|Rush University Medical Center|
|Location||Chicago, Illinois, United States|
|Funding||Not for profit (US$581.8 million endowment (2020))|
|Affiliated university||Rush University|
|Opened||March 2, 1837|
|Lists||Hospitals in Illinois|
Rush University Medical Center (Rush) is a nationally ranked academic medical center in the Illinois Medical District neighborhood of Chicago, Illinois. It is the flagship hospital for the Rush University System for Health, which includes Rush Oak Park Hospital and Rush Copley Medical Center, and serves as the primary teaching hospital in affiliation with Rush University.
Rush Medical College was chartered on March 2, 1837, two days before the city of Chicago was chartered. The college opened with 22 students on December 4, 1843. It was Chicago's first health care institution and one of the few medical schools west of the Alleghenies. Its founder, Daniel Brainard, named the school in honor of Benjamin Rush, the only physician with medical school training to sign the Declaration of Independence, who later taught Meriwether Lewis basic medical skills for his expedition with William Clark to the Pacific Northwest. The general hospital associated with the medical college was the first in Chicago.
The early Rush faculty, well known across the American frontier for its expertise, engaged in patient care, research and teaching, and was associated with a number of scientific developments and new clinical procedures. As the city grew, so did Rush's involvement with other developing institutions: St. Luke's Hospital, established in 1864; Presbyterian Hospital, begun at the urging of the Rush faculty in 1883; and the University of Chicago, with which Rush Medical College was affiliated and later united from 1898 to 1942.
In the early 1940s, Rush discontinued undergraduate education, but its library was maintained and its faculty continued to teach at the University of Illinois School of Medicine. In 1969, Rush Medical College reactivated its charter and merged with Presbyterian-St. Luke's Hospital, which itself had been formed through merger in 1956, to form Rush-Presbyterian-St. Luke's Medical Center. Rush University, which now includes colleges of medicine, nursing, health sciences and research training, was established in 1972. The Medical Center officially changed its name in September 2003 to Rush University Medical Center, to reflect the important role education and research play in its patient care mission.
In early 2021, management from both Lurie Children's and Rush University Medical Center (RUMC) announced they were forming a pediatric alliance to better deliver pediatric care throughout the region. The alliance officially started on February 1, 2021, and aligns both inpatient and outpatient pediatric services at RUMC under the "Lurie Children's umbrella", known as "Lurie Children’s & Rush Advancing Children’s Health."
Rush University Medical Center has 664 patient beds at its 14-story, 830,000-square-foot location on Chicago's Near West Side. The hospital is known for its butterfly-shaped tower, designed to handle mass casualty events. Rush offers more than 70 residency and fellowship programs in medical and surgical specialties and subspecialties. It is also the largest nongovernmental employer on Chicago's near West Side, with nearly 10,000 employees and annual spending of over $550 million.
Rush University Medical Center established the Road Home Program in 2014. The program focuses on mental health treatment for veterans suffering from posttraumatic stress disorder (PTSD), traumatic brain injury (TBI) and related illnesses. In 2015, the Road Home Program was selected as a founding partner of Warrior Care Network, along with UCLA Health Operation Mend, Massachusetts General Hospital Home Base, Emory Healthcare Veterans Program and Wounded Warrior Project.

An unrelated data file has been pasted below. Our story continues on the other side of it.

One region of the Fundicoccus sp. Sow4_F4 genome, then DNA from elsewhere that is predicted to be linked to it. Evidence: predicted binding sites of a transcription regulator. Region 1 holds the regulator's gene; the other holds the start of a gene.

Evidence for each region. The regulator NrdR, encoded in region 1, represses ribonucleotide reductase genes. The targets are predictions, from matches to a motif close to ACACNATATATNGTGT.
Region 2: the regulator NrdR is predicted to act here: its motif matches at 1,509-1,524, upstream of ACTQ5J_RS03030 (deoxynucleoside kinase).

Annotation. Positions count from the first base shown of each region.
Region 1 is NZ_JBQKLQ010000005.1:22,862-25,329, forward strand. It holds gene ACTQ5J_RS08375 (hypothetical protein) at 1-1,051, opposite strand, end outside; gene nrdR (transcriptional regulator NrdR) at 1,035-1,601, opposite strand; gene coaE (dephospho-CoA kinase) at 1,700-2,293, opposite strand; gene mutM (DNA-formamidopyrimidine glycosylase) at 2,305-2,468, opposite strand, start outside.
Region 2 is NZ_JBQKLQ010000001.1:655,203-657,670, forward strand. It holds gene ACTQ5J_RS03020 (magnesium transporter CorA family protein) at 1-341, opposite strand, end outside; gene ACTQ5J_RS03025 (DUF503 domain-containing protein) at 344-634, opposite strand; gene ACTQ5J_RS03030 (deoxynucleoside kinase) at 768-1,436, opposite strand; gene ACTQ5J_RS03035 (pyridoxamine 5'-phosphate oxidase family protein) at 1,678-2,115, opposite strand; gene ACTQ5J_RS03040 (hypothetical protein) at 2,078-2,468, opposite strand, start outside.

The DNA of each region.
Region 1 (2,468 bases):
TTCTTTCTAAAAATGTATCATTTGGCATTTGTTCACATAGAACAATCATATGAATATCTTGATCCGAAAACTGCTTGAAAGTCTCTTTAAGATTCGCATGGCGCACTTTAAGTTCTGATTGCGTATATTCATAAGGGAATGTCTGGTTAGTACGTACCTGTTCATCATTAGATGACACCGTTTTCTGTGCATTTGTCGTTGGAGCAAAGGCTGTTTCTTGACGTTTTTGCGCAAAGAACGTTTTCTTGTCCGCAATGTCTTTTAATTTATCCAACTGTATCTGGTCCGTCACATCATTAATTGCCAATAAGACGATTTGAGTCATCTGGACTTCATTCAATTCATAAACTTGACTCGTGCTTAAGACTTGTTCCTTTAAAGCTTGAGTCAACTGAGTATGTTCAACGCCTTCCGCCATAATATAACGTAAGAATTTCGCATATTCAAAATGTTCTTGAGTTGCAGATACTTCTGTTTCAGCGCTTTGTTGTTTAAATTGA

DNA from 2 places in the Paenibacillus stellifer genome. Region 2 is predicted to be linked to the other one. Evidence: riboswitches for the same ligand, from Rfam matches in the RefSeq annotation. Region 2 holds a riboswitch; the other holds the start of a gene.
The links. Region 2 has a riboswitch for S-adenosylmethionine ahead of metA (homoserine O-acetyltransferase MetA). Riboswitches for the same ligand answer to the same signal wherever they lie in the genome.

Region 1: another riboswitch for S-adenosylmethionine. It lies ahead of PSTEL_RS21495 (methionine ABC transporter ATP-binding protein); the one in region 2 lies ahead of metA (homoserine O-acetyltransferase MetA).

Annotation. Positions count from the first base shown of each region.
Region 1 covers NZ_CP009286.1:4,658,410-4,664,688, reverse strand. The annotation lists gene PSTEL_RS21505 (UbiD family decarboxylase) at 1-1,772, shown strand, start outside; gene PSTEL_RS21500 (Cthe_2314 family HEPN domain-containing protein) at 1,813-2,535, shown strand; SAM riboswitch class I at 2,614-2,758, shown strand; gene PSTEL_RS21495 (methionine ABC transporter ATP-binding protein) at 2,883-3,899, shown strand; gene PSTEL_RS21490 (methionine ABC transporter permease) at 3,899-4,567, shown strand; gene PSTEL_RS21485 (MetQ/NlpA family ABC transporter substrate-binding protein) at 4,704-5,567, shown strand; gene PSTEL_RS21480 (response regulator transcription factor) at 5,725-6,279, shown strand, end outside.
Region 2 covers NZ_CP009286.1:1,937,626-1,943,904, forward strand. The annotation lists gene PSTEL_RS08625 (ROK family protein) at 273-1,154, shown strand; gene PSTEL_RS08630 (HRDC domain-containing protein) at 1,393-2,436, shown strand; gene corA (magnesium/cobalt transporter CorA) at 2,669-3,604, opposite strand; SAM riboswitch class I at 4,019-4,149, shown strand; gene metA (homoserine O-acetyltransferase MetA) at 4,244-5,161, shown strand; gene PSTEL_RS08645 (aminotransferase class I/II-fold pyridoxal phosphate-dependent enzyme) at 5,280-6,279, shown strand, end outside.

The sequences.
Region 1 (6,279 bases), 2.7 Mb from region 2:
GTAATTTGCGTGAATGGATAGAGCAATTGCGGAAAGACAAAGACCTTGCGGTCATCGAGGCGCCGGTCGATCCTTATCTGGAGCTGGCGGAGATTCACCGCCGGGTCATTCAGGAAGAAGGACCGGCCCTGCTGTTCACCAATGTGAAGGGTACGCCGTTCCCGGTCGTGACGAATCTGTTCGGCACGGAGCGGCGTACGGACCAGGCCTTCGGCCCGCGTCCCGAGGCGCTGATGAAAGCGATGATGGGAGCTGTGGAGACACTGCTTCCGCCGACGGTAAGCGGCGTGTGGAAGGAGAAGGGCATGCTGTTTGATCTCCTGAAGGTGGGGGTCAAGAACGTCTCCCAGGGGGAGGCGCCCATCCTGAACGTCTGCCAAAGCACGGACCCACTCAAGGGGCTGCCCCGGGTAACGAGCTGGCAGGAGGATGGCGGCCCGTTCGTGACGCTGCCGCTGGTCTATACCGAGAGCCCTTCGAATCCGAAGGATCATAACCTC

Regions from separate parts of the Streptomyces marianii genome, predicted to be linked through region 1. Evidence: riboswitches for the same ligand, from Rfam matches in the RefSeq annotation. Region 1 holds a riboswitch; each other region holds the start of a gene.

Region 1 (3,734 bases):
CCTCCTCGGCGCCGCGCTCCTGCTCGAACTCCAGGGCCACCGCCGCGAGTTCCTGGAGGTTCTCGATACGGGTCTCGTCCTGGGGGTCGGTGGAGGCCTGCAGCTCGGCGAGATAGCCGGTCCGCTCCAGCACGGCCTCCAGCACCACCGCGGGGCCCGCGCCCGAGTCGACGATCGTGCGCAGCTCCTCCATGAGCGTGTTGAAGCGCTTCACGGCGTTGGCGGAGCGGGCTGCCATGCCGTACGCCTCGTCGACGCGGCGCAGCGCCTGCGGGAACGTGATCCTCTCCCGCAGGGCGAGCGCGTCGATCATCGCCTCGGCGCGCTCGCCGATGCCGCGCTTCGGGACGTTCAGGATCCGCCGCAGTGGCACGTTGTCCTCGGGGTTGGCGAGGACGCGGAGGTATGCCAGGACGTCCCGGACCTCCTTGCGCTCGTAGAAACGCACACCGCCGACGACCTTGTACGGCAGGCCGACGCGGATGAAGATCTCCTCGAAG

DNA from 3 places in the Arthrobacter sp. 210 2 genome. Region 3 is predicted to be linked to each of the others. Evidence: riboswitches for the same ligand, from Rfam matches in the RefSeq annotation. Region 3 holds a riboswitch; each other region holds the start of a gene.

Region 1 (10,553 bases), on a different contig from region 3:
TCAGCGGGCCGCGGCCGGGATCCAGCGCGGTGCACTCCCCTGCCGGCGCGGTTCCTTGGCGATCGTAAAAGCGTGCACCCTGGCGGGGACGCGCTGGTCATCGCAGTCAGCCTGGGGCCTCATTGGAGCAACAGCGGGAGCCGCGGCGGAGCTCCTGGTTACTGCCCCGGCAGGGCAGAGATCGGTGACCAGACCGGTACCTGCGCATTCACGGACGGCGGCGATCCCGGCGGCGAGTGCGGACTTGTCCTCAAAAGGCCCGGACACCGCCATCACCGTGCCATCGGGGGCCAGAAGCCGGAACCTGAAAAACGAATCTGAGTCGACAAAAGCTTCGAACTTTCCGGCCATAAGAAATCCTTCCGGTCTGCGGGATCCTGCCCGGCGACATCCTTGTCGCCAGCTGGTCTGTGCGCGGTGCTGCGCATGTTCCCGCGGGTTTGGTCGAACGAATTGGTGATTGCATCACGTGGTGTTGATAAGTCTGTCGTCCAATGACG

The Medical Center has a $581.8 million (2020) endowment.
In addition to its mission in patient care, education and research, Rush maintains a commitment to the community. It reaches out to the Chicago community through such offerings as the Rush Community Services Initiatives Program, an umbrella for several student-led outreach programs designed to address residents' social and health care needs in neighboring communities. The Medical Center's community service efforts also include the Science and Math Excellence Network, a public-private partnership to improve inner-city children's math skills through sponsorship of after-school science clubs, the construction of modern science labs in public elementary schools and other programs. The program serves nearly 50 elementary schools.
In 2021, U.S. News and World Report included Rush University Medical Center on its Best Hospitals Honor Roll, ranking it 19th nationally. In the same report, Rush ranked nationally in nine adult specialties, including No. 3 in neurology & neurosurgery and No. 6 in orthopedics.
All three Rush University System for Health hospitals earned the LGBTQ Healthcare Equality Leader designation from the Human Rights Campaign in 2020. It was the second consecutive year that all three Rush hospitals received the designation and the 12th time Rush University Medical Center had been designated an LGBTQ leader.
In 2019, Vizient, Inc. ranked Rush University Medical Center first among 93 U.S. academic medical centers in its 2019 Quality and Accountability Study. It was the seventh consecutive time Rush was ranked among the top five in the annual study and the 11th time since the study began in 2005.
In 2021, U.S. News & World Report ranked Rush University Medical Center No. 19 in the U.S., No. 2 in Illinois and No. 2 in Chicago metro area. Nine specialties were ranked among the best in the country, including the following: